Lab Projects

Color Patterns
Evolution of Mammalian Coloring
Melanocortin Signaling

Color Patterns

Camouflage, species recognition, and morphologic diversity are all effects of mammalian fur patterns. These patterns arise from the dynamic regulation of pigment-type switching, a phenomenon in which melanocytes choose between synthesizing eumelanin (black or brown pigment) or pheomelanin (red or yellow pigment), depending on the phase of the hair growth cycle and position on the body.

The molecular basis and evolutionary variation of periodic mammalian color patterns have been difficult to investigate from genetic crosses of model organisms. Domestic cats (Felis catus) exhibit heritable variation of tabby markings – mackerel versus blotched – that provide an opportunity for such genetic analysis. Periodic color patterns in other felids may represent the same process; for example, dark tabby markings in domestic cats may be homologous to black stripes or spots in tigers or cheetahs, respectively.

Further studies in the Barsh Lab of color pattern in domestic-wild cat hybrids offer the opportunity to study these complex color markings and add to our knowledge of how felids acquire their color patterns.

Evolution of Mammalian Coloring 

Dun is a wild-type coat color in horses characterized by pigment dilution with a striking pattern of dark areas termed primitive markings. The Barsh Lab has shown that the dilution in the dun phenotype is due to radially asymmetric deposition of pigment in the growing hair caused by localized expression of the T-box 3 (TBX3) transcription factor in hair follicles, which in turn determines the distribution of hair follicle melanocytes.

Most domestic horses have non-dun coat color, a more intensely pigmented phenotype caused by regulatory mutations impairing TBX3 expression in the hair follicle, resulting in a more circumferential distribution of melanocytes and pigment granules in individual hairs. We identified two different alleles (non-dun1 and non-dun2) causing non-dun color. non-dun2 is a recently derived allele, whereas the Dun and non-dun1 alleles are found in ancient horse DNA, demonstrating that this polymorphism predates horse domestication. These findings uncover a new developmental role for T-box genes and new aspects of hair follicle biology and pigmentation.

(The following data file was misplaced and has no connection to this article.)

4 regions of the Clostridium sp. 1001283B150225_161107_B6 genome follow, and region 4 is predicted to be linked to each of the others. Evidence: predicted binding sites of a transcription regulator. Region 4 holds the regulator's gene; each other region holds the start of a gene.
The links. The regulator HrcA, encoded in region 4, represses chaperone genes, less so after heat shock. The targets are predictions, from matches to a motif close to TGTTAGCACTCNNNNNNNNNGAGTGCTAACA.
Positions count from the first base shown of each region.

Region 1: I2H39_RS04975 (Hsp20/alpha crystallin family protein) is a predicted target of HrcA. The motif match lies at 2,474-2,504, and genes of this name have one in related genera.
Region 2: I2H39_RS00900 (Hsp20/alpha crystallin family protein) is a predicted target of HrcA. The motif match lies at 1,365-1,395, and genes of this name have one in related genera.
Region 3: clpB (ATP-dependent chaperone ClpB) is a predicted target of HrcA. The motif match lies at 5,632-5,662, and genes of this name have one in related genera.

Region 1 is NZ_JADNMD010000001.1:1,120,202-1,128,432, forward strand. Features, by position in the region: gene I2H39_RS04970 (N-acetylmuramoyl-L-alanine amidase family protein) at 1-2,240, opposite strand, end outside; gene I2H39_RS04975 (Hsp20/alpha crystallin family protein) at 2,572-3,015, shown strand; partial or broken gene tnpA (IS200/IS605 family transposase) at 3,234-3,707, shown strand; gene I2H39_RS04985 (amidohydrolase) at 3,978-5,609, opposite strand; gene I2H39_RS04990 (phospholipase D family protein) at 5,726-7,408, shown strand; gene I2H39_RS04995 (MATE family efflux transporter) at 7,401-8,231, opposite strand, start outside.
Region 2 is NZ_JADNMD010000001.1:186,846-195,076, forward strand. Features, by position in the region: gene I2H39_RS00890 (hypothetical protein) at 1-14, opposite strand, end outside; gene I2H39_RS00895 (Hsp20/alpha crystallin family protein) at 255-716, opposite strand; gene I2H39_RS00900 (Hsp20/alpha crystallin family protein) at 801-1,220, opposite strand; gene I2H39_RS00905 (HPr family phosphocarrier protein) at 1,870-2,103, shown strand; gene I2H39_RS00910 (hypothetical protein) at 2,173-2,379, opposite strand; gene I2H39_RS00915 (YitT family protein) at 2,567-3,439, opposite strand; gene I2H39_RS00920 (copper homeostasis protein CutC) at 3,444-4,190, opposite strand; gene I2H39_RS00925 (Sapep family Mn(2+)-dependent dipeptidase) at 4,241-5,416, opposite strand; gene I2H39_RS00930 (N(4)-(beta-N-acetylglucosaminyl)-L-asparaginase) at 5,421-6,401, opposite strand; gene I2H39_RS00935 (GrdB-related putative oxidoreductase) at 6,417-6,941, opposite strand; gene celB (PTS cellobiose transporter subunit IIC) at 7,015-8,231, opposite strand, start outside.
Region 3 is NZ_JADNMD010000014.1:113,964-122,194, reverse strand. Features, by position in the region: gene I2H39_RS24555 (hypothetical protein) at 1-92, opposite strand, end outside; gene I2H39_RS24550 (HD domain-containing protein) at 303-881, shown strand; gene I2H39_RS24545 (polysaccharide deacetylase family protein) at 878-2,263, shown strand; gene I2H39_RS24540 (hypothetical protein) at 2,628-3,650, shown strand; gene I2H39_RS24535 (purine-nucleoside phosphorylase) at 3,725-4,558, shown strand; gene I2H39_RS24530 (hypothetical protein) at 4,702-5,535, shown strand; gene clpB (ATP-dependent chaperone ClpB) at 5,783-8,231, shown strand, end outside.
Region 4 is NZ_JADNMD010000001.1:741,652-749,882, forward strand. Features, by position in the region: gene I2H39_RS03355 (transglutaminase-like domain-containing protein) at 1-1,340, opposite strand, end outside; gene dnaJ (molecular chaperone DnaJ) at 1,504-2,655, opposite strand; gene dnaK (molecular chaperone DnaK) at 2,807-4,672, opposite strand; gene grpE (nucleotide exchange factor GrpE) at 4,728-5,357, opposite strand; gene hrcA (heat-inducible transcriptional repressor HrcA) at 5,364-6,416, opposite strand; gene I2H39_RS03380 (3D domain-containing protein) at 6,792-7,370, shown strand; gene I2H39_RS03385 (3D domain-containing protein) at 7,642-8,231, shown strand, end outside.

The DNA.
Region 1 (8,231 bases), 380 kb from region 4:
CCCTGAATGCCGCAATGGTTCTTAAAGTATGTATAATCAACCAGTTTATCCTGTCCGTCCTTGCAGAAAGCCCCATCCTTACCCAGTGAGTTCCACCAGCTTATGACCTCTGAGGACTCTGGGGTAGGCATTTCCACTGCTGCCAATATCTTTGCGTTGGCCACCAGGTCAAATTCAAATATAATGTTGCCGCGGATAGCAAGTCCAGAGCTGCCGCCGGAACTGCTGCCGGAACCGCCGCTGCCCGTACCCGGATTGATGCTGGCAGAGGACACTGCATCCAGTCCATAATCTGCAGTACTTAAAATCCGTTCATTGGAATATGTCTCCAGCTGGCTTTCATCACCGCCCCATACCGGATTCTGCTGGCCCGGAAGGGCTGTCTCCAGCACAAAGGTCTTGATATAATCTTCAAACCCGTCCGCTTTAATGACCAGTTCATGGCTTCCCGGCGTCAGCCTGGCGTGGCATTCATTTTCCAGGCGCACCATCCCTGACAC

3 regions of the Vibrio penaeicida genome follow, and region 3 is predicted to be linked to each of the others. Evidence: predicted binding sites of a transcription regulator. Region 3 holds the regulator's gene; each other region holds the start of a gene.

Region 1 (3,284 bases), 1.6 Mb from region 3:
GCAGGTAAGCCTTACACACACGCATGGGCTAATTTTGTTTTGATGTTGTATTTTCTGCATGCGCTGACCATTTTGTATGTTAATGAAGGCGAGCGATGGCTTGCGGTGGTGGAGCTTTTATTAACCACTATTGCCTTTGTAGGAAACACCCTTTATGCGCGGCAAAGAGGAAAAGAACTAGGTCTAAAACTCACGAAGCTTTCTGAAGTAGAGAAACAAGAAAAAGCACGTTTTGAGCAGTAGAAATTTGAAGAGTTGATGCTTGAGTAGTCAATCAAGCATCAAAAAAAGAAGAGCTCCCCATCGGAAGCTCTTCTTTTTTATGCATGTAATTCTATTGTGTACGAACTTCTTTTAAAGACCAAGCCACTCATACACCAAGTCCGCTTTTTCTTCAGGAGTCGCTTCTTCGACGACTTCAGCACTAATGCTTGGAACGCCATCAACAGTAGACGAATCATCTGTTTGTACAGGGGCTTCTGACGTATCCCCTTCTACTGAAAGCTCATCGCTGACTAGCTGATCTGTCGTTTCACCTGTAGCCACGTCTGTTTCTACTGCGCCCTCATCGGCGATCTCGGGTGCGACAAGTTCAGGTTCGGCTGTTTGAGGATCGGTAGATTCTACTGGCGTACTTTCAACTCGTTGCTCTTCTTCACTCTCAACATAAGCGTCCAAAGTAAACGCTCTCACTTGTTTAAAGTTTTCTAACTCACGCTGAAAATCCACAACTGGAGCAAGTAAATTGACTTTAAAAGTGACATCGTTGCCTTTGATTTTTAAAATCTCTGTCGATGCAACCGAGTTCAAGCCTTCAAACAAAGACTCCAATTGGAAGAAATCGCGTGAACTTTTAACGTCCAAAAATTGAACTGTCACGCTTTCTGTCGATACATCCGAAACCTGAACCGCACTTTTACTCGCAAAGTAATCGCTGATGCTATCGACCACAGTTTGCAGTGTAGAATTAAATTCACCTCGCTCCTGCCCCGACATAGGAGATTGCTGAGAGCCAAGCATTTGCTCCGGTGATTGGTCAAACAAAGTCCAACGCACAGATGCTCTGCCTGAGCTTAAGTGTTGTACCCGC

In addition to horse coat color, we are exploring mechanisms of zebra coat color using what we’ve already shown regarding pigment in equine hairs.

Melanocortin signaling

The spectrum of color and diversity of patterns in mammals arises from variation in the quantity, quality and regional distribution of two types of pigment – black eumelanin and yellow pheomelanin. Switching between eumelanin and pheomelanin production – a process commonly known as pigment “type-switching” – is controlled primarily by the melanocortin system, in which a family of G protein-coupled receptors has been implicated not only in pigmentation but also in cortisol production, body weight regulation and exocrine gland secretion.

Two “classical” coat color mutations in non-model organisms, Orange in the domestic cat and Sex-linked yellow (Sly) in the Syrian hamster are especially interesting because they are X-linked, yet mimic a loss-of-function mutation in the autosomal Melanocortin 1 Receptor (Mc1r). These apparent exceptions to Ohno’s law – conservation of gene content on the X chromosome across all eutherian species – offer the potential for new insight into a critical paracrine signaling pathway used by the neuroendocrine, adrenal, exocrine, and pigmentary systems.

In the Barsh Lab, we employ experimental genetic studies in cultured cells and in transgenic animals to confirm the causal role of the Orange deletion and to investigate the molecular pathophysiology. We use genome editing technology to delete the homologous region in mouse and human melanocytes and evaluate the consequences on gene expression and cellular phenotype. We also manipulate expression of Arhgap36 in cultured cells and in transgenic mice to determine if and how Arhgap36 intersects with melanocortin receptor signaling.

At the same time, the lab is directing our efforts toward molecular identification and characterization of the hamster Sly mutation. Sly is similar to Orange with regard to its epistatic and developmental interactions, and preliminary digital gene expression profiling data suggests that the effects of Sly also impinge on melanocortin receptor signaling. We use deep RNA-Seq data of mutant and non-mutant tissues to develop an assembled transcriptome, identify single nucleotide variants (SNVs) associated with the mutation, and use those SNVs to refine the region to a critical interval suitable for targeted resequencing by clone-adapted capture. Bioinformatic analysis of transcriptome and genome sequencing data will reveal potential regulatory and/or coding alterations that cause Sex-linked yellow.